A retired judge has become associated with a law firm as counsel. The firm asks whether it can identify the judge on its stationery as Hon._, Counsel.”‘
It would be improper for the firm to identify the retired judge on its stationery as “‘Hon._, Counsel.”‘
Use of the prefix “‘Hon.” ‘before the judge’s name clearly would suggest that he holds, or has held, some public office or other special position, probably judicial. This violates rules of long standing designed to guard against self-touting by lawyers in their contacts with the public. DR 2-102(A) prohibits the use of any letterheads other than those in dignified form that identify the lawyer by name and as a lawyer, give his address, his telephone numbers, the name of his law firm, members and associates, certain specified additional data, and any information permitted under DR 2-105. DR 2-105 is not here applicable as it deals with situations under which a lawyer may hold himself out publicly as a specialist or as limiting his practice. The Bar has long been alert to prohibit any device by which a lawyer may by his letterhead suggest that he has special competence or that his ability is assured by his achievements. As was said in Drinker, Legal Ethics (1953) at page 229:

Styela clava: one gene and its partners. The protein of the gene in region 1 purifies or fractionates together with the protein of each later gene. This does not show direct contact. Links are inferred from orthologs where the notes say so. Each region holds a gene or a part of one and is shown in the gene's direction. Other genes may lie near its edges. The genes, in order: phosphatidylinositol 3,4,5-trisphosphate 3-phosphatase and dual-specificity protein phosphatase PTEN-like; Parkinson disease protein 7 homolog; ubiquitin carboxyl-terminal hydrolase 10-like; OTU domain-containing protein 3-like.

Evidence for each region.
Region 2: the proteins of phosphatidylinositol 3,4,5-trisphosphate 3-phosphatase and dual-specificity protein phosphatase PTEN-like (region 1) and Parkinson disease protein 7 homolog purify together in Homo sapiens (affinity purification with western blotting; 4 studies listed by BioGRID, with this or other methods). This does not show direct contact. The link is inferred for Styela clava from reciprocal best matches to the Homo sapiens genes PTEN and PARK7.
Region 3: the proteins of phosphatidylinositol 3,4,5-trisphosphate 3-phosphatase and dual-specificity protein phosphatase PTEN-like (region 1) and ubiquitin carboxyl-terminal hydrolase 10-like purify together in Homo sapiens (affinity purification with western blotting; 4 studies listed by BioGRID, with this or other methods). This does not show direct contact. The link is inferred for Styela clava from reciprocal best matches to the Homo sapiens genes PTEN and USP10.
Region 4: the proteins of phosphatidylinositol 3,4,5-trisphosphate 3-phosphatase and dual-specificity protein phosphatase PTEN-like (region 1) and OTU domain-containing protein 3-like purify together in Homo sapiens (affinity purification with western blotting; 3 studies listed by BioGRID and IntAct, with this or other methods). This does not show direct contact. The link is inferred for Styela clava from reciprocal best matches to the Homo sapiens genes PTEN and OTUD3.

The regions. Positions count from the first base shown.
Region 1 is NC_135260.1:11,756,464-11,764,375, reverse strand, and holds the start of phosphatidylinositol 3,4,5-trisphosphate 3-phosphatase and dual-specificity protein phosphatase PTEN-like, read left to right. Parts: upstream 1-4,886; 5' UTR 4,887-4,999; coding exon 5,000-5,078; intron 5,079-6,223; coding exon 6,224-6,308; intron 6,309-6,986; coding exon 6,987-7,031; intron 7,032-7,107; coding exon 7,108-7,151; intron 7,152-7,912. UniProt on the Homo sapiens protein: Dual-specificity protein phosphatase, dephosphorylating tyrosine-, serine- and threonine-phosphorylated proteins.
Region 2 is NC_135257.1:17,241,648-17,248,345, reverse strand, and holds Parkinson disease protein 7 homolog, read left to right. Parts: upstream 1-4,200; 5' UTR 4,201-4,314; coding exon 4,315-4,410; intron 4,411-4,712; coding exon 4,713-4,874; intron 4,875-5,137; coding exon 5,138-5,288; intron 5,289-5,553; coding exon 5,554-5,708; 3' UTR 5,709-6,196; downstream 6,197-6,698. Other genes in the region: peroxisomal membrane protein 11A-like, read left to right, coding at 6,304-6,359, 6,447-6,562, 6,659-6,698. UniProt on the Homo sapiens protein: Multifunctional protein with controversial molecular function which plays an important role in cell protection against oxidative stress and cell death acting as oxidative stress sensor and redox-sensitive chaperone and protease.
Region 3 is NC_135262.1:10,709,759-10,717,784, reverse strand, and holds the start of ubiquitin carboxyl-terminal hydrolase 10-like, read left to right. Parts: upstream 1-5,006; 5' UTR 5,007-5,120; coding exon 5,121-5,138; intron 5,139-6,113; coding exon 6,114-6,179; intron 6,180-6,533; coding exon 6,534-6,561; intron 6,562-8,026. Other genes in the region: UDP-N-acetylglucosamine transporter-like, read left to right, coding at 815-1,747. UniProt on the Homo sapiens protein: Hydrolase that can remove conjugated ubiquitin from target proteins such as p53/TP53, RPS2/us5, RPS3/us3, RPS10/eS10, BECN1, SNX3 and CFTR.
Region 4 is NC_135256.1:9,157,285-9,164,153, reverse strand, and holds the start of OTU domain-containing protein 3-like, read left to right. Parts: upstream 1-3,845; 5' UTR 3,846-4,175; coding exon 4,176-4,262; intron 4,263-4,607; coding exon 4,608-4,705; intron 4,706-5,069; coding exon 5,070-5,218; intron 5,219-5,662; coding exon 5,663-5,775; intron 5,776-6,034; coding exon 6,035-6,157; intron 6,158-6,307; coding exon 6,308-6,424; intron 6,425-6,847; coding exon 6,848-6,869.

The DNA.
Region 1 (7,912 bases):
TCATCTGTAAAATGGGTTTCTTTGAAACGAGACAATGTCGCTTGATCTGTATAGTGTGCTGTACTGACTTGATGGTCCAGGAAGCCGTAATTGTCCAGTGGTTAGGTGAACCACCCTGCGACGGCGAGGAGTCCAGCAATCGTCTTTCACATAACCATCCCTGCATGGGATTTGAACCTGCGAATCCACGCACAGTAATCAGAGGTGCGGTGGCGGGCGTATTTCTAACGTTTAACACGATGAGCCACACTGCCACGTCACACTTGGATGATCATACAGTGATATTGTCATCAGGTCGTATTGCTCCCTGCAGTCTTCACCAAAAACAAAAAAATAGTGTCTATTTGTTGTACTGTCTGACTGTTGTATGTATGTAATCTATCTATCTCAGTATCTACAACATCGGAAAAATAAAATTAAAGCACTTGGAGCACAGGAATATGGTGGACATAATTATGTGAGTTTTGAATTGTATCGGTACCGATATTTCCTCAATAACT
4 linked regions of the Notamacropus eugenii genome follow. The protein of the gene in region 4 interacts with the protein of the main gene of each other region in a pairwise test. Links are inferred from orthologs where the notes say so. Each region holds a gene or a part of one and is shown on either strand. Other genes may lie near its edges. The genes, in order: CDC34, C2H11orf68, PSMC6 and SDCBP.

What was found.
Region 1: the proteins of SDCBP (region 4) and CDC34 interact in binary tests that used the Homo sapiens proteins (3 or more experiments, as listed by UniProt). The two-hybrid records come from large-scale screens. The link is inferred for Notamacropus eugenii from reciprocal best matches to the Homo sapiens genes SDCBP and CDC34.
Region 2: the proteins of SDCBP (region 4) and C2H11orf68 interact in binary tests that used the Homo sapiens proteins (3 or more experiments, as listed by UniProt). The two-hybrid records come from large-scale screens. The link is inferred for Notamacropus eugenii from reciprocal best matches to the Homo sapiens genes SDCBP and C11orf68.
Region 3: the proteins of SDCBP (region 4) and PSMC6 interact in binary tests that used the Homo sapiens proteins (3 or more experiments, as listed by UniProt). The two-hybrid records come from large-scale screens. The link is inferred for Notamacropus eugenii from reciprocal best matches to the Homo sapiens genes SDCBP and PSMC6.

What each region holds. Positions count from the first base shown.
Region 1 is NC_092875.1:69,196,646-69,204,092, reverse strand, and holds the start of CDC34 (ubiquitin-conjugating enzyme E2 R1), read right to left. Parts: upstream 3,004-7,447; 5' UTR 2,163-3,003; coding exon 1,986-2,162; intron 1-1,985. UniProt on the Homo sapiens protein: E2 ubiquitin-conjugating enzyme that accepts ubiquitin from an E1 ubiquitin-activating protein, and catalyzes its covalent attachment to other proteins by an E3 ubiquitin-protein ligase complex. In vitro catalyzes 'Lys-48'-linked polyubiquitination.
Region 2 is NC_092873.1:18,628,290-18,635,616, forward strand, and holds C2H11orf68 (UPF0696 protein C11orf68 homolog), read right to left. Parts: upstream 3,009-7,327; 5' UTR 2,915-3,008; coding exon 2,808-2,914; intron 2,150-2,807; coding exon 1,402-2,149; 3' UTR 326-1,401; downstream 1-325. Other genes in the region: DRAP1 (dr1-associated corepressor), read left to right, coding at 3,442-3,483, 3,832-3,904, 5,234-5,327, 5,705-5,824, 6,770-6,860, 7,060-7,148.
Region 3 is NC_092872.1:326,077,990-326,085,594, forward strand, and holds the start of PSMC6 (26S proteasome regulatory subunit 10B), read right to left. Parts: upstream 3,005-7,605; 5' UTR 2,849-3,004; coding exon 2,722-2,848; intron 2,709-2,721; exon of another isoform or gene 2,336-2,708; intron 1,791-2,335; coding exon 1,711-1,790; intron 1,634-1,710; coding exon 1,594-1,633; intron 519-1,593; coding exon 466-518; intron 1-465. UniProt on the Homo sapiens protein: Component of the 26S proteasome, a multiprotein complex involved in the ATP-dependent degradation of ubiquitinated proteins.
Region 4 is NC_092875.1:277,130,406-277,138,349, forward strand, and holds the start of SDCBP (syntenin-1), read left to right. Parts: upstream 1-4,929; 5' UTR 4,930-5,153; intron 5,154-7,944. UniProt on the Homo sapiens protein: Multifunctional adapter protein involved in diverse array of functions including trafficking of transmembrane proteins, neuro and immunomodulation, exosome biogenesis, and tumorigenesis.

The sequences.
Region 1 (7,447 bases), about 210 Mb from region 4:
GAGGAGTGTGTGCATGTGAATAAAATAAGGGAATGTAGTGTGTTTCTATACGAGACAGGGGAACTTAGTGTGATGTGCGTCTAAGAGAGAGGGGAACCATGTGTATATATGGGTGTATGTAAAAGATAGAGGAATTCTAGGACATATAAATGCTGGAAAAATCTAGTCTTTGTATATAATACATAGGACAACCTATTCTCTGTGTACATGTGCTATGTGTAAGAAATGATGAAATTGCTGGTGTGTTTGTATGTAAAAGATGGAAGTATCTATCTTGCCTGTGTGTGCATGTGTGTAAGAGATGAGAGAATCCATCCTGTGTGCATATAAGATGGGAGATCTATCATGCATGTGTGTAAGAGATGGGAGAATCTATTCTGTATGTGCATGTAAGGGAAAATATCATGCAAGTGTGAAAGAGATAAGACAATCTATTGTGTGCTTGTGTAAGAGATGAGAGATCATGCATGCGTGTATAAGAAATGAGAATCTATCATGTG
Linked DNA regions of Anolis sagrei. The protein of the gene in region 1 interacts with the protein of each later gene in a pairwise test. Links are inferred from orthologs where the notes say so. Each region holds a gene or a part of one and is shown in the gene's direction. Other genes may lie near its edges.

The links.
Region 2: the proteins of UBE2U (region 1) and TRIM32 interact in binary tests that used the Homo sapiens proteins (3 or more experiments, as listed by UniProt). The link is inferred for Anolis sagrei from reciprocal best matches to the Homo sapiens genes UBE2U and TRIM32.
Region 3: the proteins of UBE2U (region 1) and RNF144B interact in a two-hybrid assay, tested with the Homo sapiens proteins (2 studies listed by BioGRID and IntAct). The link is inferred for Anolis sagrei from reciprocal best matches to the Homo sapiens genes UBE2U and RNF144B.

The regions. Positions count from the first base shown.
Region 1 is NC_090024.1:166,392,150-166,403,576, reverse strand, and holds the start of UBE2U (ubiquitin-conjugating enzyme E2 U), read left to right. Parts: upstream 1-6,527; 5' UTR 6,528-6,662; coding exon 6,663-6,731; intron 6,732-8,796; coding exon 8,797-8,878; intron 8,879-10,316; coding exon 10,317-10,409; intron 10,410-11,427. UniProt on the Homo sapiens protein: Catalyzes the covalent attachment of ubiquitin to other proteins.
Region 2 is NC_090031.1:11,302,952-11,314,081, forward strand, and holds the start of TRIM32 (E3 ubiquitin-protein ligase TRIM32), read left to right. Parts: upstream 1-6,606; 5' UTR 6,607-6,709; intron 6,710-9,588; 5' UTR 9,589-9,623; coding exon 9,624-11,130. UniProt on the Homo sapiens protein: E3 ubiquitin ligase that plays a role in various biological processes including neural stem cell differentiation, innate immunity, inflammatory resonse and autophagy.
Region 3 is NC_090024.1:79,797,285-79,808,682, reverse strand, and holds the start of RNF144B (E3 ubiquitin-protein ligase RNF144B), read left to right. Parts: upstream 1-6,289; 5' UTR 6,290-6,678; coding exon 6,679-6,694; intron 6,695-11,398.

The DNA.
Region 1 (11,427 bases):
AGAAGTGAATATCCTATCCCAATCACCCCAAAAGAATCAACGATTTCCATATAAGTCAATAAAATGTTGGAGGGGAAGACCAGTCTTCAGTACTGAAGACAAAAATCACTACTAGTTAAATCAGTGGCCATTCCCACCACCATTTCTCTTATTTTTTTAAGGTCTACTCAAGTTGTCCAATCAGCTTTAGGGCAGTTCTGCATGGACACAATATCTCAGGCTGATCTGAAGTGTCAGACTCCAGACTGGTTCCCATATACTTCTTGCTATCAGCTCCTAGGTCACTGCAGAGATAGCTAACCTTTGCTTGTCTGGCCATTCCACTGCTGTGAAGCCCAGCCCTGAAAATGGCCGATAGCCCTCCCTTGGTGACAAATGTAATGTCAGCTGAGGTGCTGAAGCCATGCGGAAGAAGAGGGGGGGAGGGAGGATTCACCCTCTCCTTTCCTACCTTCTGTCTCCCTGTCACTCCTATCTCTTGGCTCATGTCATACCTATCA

“‘It (the letterhead) may not contain a statement that the lawyer is an M.D, or a C.P.A., tax consultant, Doctor of Jurisprudence or other degrees, Mayor of _____, Governor or United States Senator, former District Attorney, or specify other occupations in which he is engaged, or that he is a member of the American Bar Association, or other bar associations, or that he is admitted in another state; or specify as a branch practiced Medical Legal Law. Medical Jurisprudence, or any other branch practiced, including patent law prior to the 1951 amendment, or state that he is consulting counsel to other lawyers on constitutional cases,”‘
This statement is amply supported by the opinions of this Association the Association of the. Bar of the City of New York, and the American Bar Association, that it cites and to which we also refer. The injunction against, showing academic degrees has been lifted in part by DR 2-102 (F) which now permits references to an earned degree or title derived therefrom indicating the lawyer’s training in the law, however it still remains as to other degrees, and there has been no relaxing of the injunction against other statements that might be construed as self laudation or the claim of special expertise.
November 16, 1972.